Kennedy’s inaugural address is now part of the DNA of American politics, and its cadences, images, and phrases can he heard echoing through the prepared speeches and extemporaneous remarks of politicians for both parties, including those of Barack Obama. In Obama’s announcement speech, he echoed Kennedy’s “a torch has been passed to a new generation of Americans” with “each and every time a new generation has risen up... Today we are called once more—and it is time for our generation to answer that call.”
In his inaugural address, Kennedy followed “Let us begin anew…” and “Let us never negotiate out of fear. But let us never fear to negotiate,” with a litany of exhortations beginning with “Let…” In his announcement speech last February, Obama said, “So let us begin. Let us begin this hard work together. Let us transform this nation. Let us be the nation that reshapes our economy,” and then followed with 14 exhortations opening with a more casual “Let’s...” Since Obama’s announcement speech, the Kennedy echoes have become fainter.
Some of this is due to the differences in the background and temperament of the two men, but much is the result of the anti-intellectual, anti-elitist temperament of our times. The attacks leveled against Obama for being nothing more than an inspiring orator have led him, on occasion, to mute his rhetoric. In some of his recent speeches one senses him that Obama is repressing his Kennedyesque tendencies, and reining himself in, like a jockey holding back a thoroughbred that wants to sprint.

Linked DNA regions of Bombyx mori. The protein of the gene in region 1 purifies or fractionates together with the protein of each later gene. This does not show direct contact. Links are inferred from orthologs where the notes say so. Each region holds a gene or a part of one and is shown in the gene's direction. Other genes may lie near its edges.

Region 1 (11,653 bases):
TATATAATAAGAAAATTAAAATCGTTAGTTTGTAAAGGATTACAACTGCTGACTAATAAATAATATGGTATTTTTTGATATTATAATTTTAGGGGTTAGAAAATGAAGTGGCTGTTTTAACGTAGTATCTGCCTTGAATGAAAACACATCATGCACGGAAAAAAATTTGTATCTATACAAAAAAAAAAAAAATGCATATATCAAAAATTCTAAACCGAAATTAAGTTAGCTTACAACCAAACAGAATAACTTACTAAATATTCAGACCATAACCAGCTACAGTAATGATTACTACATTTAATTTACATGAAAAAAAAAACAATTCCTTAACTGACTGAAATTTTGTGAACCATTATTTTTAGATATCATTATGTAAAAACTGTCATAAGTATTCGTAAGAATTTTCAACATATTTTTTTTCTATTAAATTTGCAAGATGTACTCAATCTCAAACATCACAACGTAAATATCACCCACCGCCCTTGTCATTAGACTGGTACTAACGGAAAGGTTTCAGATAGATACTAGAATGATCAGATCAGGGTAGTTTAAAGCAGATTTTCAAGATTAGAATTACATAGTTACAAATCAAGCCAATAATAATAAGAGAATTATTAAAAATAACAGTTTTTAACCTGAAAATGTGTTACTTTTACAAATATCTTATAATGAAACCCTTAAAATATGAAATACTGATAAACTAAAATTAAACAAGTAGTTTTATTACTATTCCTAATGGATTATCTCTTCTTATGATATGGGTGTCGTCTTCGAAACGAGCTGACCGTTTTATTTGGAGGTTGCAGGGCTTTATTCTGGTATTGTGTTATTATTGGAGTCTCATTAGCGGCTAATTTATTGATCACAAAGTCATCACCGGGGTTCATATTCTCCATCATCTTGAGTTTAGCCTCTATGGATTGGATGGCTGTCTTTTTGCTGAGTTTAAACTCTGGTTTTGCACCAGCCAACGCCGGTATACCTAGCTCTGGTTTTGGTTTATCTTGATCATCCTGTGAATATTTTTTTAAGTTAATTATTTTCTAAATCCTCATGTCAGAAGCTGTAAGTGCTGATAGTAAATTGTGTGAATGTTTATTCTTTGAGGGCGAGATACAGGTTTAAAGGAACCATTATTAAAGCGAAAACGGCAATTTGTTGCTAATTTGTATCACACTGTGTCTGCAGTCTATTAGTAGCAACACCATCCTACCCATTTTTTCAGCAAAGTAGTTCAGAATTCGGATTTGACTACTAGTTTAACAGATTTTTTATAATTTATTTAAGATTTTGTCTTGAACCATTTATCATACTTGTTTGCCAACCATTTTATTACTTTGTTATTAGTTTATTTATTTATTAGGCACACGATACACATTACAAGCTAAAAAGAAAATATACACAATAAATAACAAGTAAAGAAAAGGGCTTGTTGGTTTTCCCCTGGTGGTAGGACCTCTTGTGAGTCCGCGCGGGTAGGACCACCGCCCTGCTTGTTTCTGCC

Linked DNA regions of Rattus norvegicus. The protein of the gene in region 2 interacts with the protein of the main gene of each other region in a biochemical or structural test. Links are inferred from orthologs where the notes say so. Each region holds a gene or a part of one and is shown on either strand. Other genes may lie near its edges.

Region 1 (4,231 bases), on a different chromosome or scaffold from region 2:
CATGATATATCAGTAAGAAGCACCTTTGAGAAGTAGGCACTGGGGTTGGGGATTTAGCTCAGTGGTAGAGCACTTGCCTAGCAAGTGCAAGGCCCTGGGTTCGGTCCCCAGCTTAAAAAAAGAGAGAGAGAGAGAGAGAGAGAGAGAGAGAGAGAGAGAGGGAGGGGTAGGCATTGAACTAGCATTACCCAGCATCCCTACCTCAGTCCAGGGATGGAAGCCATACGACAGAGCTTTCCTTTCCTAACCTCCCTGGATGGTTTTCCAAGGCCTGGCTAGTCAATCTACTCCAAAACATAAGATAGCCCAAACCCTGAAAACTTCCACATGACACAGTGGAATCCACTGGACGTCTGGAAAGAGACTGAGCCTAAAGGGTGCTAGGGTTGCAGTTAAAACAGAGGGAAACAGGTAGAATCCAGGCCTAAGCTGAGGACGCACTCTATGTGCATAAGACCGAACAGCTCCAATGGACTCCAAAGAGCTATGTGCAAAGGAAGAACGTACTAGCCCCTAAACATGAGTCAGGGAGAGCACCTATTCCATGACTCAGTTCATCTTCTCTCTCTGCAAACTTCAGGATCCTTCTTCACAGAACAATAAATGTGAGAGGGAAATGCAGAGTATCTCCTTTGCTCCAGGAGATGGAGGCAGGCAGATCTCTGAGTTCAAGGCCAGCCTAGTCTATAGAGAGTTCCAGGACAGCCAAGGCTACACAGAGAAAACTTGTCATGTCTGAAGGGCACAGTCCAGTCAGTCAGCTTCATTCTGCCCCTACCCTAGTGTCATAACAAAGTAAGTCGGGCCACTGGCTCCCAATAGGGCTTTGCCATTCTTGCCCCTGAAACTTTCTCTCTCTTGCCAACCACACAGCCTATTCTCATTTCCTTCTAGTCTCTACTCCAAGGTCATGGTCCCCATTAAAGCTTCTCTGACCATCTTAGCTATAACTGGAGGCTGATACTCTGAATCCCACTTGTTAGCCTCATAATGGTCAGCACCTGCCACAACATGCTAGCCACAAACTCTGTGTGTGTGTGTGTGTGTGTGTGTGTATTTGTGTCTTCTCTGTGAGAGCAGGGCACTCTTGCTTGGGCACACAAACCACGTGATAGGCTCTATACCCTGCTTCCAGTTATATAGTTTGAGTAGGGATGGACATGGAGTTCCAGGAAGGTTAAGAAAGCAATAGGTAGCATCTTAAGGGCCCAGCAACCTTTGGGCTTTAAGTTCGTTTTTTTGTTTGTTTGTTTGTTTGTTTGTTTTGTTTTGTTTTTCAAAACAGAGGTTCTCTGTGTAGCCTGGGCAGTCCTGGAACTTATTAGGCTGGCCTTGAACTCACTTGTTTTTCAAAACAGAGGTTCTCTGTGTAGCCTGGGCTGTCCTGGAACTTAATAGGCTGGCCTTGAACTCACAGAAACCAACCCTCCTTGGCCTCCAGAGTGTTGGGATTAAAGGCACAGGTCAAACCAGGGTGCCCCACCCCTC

Now that he has won the presidency, Obama may loosen the reins on his oratory. The first evidence of this will probably be his inaugural address, which will face high expectations and is certain to be compared to Kennedy’s speech. I think that in the end we will find that Obama, like Kennedy, has been composing his inaugural address during his campaign, perhaps unwittingly, perhaps not.
In every one of Obama’s major speeches, he has pledged to put an end to the low politics that have divided Americans, preventing their nation from fulfilling its promise. In his announcement speech he spoke about “the smallness of our politics... our preference for scoring cheap political points instead of rolling up our sleeves and building a working consensus to tackle the big problems.” In his March speech on race, he criticized Rev. Wright’s remarks for being “divisive at a time when we need unity.” In his acceptance speech he urged Americans to say, “‘Enough,’ to the politics of the past.” In his televised closing statement of October 27, he told Americans, “In one week, you can put an end to the politics that would divide a nation just to win an election...” and said that to make the 21st century another American Century: “we just need a new direction. We need a new politics.” And on Tuesday night in Chicago, he said, “in this nation we rise and fall as one nation, as one people.”
Kennedy distilled his call for sacrifice and responsibility into “ask not.” If Obama is to deliver an inaugural that will, like JFK’s, become part of our political DNA he will also have to distill the central themes of his campaign into a sentence or phrase that soars higher than ask not. If he succeeds, I suspect we will discover that, like “ask not,” the sentence was there all along in his campaign speeches. If he fails, it will be because he has labored under a handicap that Kennedy never faced, the idea that eloquence is somehow elitist and un-American.
Thurston Clarke is the author, most recently, of The Last Campaign: Robert F. Kennedy and 82 Days That Inspired America.